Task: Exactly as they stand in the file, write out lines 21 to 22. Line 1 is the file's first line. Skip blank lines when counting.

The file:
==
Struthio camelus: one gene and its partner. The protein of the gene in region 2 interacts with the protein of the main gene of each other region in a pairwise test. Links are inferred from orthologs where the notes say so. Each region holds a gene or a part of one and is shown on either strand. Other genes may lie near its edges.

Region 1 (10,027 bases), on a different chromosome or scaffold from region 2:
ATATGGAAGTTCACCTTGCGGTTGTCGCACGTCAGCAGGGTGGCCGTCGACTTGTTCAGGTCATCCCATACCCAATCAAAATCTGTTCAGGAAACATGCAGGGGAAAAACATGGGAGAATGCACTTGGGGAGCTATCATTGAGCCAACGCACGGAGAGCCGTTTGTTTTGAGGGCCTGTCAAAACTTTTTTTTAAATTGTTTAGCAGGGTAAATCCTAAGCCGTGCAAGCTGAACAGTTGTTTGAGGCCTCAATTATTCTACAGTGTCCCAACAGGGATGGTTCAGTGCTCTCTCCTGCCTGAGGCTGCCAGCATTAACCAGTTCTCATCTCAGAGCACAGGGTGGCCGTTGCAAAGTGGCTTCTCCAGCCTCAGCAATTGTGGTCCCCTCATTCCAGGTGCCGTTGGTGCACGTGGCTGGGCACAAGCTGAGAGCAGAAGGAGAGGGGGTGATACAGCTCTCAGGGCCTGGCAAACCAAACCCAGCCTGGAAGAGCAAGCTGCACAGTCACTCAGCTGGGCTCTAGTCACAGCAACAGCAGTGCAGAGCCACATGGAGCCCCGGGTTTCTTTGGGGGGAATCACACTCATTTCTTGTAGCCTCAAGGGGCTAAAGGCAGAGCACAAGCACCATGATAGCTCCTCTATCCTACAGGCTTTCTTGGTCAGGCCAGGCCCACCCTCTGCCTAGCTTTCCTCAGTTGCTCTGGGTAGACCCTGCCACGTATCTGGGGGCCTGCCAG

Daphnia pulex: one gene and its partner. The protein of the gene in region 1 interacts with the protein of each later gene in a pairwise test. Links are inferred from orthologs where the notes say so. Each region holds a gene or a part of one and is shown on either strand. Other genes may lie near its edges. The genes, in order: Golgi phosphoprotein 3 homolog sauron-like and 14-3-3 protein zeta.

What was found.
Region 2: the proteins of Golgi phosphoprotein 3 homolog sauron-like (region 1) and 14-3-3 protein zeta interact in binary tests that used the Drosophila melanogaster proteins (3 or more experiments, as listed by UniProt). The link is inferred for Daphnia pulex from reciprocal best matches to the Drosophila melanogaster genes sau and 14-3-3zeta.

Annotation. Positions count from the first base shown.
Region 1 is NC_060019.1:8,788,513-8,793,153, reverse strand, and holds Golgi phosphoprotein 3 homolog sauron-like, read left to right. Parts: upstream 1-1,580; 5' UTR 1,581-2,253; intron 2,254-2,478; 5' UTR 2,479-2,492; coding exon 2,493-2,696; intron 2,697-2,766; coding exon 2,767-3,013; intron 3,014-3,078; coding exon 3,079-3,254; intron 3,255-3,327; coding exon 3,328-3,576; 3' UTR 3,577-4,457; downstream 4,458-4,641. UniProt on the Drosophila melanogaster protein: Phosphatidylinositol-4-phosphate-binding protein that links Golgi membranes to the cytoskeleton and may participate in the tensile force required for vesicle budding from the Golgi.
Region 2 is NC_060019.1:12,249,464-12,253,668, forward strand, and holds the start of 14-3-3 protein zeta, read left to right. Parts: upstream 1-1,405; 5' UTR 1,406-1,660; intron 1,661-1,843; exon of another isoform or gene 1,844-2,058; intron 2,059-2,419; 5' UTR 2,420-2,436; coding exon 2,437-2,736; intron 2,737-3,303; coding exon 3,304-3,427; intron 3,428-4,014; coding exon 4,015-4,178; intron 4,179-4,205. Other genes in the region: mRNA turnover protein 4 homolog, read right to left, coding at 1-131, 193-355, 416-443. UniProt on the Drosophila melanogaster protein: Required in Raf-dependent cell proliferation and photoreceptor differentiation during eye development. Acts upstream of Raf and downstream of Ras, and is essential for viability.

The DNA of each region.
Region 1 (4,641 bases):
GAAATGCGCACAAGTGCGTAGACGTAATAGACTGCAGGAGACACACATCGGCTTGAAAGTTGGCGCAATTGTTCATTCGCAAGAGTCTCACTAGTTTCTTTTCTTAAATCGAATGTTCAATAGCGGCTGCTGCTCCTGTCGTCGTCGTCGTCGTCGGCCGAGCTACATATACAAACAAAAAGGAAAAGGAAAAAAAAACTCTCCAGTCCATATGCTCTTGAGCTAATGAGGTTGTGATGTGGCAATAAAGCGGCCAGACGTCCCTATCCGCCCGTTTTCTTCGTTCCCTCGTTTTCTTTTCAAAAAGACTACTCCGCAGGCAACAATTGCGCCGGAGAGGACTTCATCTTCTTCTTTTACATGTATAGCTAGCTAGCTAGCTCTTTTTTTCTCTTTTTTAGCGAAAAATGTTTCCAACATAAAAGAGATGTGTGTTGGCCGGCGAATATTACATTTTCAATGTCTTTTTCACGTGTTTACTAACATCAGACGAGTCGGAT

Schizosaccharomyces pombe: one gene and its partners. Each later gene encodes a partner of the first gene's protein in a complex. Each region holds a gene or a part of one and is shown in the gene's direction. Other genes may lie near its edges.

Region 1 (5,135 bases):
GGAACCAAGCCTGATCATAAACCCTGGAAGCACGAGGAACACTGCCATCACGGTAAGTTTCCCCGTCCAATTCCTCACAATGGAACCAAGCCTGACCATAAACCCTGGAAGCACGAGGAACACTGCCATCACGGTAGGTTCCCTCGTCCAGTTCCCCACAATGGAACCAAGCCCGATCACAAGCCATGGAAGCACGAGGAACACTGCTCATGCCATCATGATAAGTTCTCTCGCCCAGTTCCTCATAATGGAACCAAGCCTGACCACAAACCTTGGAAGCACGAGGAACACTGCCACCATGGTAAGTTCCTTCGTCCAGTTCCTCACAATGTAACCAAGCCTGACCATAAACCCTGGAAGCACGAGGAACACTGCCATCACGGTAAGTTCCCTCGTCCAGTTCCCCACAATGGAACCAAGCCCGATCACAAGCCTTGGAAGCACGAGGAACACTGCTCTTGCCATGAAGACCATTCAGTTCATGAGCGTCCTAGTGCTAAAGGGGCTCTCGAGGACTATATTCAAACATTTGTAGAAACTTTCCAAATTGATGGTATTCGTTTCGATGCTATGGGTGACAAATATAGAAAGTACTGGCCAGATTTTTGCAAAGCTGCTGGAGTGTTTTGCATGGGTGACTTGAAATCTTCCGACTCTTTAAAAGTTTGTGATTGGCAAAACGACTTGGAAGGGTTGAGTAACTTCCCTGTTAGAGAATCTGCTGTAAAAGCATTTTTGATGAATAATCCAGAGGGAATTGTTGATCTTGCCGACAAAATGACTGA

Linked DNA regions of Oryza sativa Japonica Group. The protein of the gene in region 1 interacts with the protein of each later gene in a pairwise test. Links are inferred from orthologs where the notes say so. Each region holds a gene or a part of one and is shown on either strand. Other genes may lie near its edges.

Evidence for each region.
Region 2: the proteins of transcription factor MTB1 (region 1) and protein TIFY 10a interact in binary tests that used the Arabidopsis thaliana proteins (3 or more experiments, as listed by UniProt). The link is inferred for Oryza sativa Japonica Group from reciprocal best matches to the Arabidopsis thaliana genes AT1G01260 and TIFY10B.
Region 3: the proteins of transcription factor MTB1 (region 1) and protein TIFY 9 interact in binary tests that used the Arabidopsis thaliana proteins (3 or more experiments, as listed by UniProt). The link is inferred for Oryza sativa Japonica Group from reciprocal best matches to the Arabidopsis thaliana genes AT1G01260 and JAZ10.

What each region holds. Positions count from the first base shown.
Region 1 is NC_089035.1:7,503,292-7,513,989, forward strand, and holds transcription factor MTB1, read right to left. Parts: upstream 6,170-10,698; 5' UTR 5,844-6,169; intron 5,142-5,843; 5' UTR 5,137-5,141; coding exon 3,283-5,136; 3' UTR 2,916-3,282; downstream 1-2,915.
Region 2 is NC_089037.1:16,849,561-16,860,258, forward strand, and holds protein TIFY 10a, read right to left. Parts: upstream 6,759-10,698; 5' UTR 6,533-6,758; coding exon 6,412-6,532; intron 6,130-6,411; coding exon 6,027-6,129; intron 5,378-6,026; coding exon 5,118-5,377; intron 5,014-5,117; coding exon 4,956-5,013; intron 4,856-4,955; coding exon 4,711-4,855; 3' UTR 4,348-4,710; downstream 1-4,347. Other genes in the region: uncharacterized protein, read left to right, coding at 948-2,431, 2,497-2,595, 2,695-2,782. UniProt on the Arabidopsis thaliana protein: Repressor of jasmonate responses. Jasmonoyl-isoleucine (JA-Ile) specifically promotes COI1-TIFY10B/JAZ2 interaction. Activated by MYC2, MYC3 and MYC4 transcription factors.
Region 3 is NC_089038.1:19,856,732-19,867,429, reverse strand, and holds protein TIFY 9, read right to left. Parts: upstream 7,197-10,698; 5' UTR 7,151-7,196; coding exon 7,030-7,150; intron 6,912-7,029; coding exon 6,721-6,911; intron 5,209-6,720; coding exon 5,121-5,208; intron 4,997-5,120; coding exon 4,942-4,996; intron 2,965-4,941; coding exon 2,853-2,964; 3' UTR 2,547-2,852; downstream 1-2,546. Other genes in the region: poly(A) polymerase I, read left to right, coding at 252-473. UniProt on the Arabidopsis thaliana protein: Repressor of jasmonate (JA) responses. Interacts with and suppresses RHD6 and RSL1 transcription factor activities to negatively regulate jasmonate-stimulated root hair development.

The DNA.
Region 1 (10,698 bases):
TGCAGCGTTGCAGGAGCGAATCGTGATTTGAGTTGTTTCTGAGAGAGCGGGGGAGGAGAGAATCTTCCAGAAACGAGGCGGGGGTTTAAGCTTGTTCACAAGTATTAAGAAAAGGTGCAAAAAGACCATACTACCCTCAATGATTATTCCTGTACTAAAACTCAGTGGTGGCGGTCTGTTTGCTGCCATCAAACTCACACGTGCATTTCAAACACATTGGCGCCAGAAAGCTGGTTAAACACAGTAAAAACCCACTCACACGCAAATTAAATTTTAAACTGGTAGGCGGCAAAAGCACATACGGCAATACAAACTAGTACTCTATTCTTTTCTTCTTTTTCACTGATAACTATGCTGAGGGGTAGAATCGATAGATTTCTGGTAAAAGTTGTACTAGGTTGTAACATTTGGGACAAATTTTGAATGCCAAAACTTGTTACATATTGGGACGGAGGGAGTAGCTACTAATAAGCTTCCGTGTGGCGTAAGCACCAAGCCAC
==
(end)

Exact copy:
Region 1 is NC_089035.1:7,503,292-7,513,989, forward strand, and holds transcription factor MTB1, read right to left. Parts: upstream 6,170-10,698; 5' UTR 5,844-6,169; intron 5,142-5,843; 5' UTR 5,137-5,141; coding exon 3,283-5,136; 3' UTR 2,916-3,282; downstream 1-2,915.
Region 2 is NC_089037.1:16,849,561-16,860,258, forward strand, and holds protein TIFY 10a, read right to left. Parts: upstream 6,759-10,698; 5' UTR 6,533-6,758; coding exon 6,412-6,532; intron 6,130-6,411; coding exon 6,027-6,129; intron 5,378-6,026; coding exon 5,118-5,377; intron 5,014-5,117; coding exon 4,956-5,013; intron 4,856-4,955; coding exon 4,711-4,855; 3' UTR 4,348-4,710; downstream 1-4,347. Other genes in the region: uncharacterized protein, read left to right, coding at 948-2,431, 2,497-2,595, 2,695-2,782. UniProt on the Arabidopsis thaliana protein: Repressor of jasmonate responses. Jasmonoyl-isoleucine (JA-Ile) specifically promotes COI1-TIFY10B/JAZ2 interaction. Activated by MYC2, MYC3 and MYC4 transcription factors.